WEAK IMPACT, BRIGHT LIGHTS: A weak CME impact on July 9th gave sky watchers more than they bargained for. Although the blow was feeble, both ends of the Earth lit up with auroras that persisted for nearly two days. Minoru Yoneto photographed the display from Queenstown, New Zealand:
The CME was effective in sparking high-latitude auroras because its wake contained a south-pointing magnetic field--a.k.a. "negative Bz". This opened a crack in Earth's magnetosphere, allowing solar wind to pour in and fuel the Northern and Southern Lights.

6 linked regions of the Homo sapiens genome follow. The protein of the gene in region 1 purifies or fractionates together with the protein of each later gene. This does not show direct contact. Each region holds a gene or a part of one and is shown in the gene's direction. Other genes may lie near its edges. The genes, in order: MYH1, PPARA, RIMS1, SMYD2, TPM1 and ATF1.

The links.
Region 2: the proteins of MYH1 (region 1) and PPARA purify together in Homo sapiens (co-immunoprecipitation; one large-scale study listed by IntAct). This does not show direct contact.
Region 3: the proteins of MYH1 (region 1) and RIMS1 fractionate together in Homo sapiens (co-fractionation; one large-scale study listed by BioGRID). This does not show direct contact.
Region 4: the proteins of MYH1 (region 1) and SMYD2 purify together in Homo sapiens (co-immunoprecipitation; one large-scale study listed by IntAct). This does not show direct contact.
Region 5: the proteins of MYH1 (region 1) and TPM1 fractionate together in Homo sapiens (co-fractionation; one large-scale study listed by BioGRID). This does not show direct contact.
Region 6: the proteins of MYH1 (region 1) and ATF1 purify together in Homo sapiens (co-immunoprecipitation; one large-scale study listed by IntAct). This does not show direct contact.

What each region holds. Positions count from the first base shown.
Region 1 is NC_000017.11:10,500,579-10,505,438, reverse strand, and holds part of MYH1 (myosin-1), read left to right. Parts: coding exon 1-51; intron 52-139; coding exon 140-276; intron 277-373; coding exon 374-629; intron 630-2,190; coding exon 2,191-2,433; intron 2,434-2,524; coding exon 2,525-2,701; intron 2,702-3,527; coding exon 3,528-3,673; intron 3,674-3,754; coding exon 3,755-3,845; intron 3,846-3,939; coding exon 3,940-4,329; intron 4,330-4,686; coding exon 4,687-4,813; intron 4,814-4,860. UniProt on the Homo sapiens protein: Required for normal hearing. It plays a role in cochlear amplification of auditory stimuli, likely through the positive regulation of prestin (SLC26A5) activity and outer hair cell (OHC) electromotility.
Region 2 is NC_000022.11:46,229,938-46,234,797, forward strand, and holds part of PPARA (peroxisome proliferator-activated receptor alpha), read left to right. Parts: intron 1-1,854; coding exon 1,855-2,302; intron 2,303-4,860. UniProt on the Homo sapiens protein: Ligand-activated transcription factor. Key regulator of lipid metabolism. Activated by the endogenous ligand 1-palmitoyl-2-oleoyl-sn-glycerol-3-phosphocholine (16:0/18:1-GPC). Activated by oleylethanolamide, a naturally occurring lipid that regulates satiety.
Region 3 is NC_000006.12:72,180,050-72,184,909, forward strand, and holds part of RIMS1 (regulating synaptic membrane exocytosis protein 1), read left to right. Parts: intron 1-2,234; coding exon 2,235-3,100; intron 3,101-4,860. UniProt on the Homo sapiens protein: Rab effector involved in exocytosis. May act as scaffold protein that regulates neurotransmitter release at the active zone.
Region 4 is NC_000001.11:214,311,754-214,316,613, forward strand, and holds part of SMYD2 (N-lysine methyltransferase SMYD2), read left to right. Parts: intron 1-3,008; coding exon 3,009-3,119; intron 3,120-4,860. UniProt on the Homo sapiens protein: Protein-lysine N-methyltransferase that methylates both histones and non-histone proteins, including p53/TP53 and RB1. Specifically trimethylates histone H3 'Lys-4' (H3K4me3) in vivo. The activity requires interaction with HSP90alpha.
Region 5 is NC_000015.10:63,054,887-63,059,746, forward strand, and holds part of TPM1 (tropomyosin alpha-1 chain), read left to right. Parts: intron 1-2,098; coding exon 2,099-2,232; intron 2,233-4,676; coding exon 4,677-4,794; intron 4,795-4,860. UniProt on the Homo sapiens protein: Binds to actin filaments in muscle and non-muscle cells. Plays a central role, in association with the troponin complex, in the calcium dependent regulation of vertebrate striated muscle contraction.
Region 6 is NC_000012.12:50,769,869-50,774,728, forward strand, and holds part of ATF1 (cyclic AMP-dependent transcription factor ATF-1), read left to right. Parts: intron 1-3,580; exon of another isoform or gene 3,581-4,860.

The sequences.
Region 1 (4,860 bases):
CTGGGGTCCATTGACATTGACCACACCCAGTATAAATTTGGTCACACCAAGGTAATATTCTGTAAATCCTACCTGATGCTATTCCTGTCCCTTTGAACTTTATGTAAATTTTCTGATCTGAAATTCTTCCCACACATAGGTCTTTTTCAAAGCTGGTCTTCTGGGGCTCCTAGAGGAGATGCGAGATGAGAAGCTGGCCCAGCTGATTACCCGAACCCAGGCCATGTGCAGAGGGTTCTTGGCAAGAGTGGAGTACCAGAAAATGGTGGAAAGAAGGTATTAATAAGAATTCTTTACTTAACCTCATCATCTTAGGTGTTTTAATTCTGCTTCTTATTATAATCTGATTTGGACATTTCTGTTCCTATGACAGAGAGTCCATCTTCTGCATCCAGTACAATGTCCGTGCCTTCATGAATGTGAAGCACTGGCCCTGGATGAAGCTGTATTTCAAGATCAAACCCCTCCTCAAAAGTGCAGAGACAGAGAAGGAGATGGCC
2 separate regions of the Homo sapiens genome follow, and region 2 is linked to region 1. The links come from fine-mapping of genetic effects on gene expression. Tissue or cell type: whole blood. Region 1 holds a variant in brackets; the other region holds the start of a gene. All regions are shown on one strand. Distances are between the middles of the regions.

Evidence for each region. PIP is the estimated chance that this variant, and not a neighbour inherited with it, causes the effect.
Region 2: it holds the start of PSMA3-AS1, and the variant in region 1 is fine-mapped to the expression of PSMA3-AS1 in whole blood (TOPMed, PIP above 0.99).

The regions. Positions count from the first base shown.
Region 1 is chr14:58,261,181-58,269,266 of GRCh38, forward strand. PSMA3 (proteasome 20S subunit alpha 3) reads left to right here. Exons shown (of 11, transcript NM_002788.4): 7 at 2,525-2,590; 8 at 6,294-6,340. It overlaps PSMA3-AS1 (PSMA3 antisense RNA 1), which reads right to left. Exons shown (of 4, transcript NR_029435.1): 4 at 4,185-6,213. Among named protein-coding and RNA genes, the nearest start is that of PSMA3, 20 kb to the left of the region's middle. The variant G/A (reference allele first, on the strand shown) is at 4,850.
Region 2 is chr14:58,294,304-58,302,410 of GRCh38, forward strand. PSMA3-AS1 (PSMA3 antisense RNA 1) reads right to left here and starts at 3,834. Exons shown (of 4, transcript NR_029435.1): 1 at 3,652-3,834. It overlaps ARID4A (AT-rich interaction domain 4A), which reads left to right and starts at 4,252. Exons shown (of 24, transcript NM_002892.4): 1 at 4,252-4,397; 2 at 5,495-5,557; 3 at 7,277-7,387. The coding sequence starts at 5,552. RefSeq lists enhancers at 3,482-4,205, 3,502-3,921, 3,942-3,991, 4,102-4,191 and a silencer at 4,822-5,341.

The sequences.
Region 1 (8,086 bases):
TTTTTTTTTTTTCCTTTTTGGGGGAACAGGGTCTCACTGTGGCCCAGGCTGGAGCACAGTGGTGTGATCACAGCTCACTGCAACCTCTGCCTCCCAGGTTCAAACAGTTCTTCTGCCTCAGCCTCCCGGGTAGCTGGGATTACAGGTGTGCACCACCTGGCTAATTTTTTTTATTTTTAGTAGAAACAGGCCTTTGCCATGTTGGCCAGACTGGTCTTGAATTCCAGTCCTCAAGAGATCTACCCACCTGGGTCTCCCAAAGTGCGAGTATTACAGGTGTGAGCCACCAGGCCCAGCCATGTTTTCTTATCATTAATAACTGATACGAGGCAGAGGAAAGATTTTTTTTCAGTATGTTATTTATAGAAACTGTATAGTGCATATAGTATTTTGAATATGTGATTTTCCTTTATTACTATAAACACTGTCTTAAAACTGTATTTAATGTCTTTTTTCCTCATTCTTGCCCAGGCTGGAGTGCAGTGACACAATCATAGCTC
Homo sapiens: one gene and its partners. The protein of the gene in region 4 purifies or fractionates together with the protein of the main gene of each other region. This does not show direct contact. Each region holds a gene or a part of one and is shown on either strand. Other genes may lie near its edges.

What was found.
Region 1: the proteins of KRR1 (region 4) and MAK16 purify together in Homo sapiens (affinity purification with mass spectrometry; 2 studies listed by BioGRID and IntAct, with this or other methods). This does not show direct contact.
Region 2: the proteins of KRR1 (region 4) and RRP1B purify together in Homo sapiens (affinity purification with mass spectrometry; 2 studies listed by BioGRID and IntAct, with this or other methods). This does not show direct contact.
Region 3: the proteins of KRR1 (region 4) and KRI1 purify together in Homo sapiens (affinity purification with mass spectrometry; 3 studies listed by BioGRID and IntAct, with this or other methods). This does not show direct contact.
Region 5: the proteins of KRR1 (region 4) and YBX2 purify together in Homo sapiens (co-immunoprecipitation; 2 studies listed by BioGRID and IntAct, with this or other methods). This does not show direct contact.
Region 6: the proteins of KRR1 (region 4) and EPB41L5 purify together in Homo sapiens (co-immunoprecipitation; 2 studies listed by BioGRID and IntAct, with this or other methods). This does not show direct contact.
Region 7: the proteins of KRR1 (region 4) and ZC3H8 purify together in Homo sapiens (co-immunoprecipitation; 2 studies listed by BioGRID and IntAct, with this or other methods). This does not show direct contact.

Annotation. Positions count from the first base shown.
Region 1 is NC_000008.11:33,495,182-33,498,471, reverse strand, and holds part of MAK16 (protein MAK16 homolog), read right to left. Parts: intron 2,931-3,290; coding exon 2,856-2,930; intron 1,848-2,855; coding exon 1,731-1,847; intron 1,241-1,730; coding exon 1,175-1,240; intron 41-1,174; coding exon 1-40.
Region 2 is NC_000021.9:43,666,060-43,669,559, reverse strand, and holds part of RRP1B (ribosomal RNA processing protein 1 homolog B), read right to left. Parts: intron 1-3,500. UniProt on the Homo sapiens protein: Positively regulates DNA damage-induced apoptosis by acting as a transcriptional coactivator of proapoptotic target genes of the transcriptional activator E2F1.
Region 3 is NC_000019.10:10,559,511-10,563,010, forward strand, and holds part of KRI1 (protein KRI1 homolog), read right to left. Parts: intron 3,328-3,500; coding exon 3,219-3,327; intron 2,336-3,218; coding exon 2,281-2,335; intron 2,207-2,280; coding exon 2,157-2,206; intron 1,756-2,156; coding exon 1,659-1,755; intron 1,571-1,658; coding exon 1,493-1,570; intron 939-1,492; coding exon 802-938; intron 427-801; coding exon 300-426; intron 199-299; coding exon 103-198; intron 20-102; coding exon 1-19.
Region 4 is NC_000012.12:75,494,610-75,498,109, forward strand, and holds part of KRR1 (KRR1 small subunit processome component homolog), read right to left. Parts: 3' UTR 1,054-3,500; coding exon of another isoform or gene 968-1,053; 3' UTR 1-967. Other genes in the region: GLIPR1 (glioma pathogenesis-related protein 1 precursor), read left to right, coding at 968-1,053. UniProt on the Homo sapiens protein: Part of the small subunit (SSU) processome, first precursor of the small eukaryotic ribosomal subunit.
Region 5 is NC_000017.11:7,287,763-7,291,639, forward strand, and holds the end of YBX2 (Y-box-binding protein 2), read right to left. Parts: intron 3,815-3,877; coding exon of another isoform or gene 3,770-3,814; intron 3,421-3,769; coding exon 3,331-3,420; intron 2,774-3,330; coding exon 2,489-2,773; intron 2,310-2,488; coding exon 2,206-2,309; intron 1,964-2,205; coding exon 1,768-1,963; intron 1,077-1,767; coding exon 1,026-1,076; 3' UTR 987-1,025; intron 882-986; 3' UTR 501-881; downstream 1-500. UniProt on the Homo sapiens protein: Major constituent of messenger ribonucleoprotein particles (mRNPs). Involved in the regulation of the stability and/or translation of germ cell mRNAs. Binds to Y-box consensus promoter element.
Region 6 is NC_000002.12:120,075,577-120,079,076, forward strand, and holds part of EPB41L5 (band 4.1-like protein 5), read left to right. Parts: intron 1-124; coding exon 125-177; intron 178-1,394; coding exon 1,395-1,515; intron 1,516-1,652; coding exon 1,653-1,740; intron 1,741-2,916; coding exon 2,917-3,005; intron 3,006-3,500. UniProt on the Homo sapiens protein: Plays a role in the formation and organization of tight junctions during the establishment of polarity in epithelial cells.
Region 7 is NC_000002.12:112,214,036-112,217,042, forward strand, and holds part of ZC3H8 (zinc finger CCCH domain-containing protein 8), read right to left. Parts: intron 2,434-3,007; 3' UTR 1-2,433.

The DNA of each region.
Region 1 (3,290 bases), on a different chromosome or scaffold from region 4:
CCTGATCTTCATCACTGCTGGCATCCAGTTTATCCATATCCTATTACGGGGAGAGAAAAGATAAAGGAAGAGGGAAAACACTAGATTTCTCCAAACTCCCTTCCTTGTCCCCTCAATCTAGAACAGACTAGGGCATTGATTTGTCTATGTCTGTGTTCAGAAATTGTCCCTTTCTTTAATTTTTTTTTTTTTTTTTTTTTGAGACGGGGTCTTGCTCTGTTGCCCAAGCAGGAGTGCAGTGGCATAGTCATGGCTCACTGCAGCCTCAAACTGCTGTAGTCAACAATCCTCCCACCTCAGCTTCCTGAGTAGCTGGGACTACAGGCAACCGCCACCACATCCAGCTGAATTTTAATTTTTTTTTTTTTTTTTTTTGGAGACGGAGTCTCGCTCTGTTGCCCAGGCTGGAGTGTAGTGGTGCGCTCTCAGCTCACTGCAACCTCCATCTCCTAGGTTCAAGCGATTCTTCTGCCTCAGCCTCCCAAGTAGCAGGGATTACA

The moral to this story: Even weak CMEs can trigger bright auroras if the CME is dragging behind it a south-pointing magnetic field. The next CME is due on July 13th. Stay tuned. www.spaceweather.com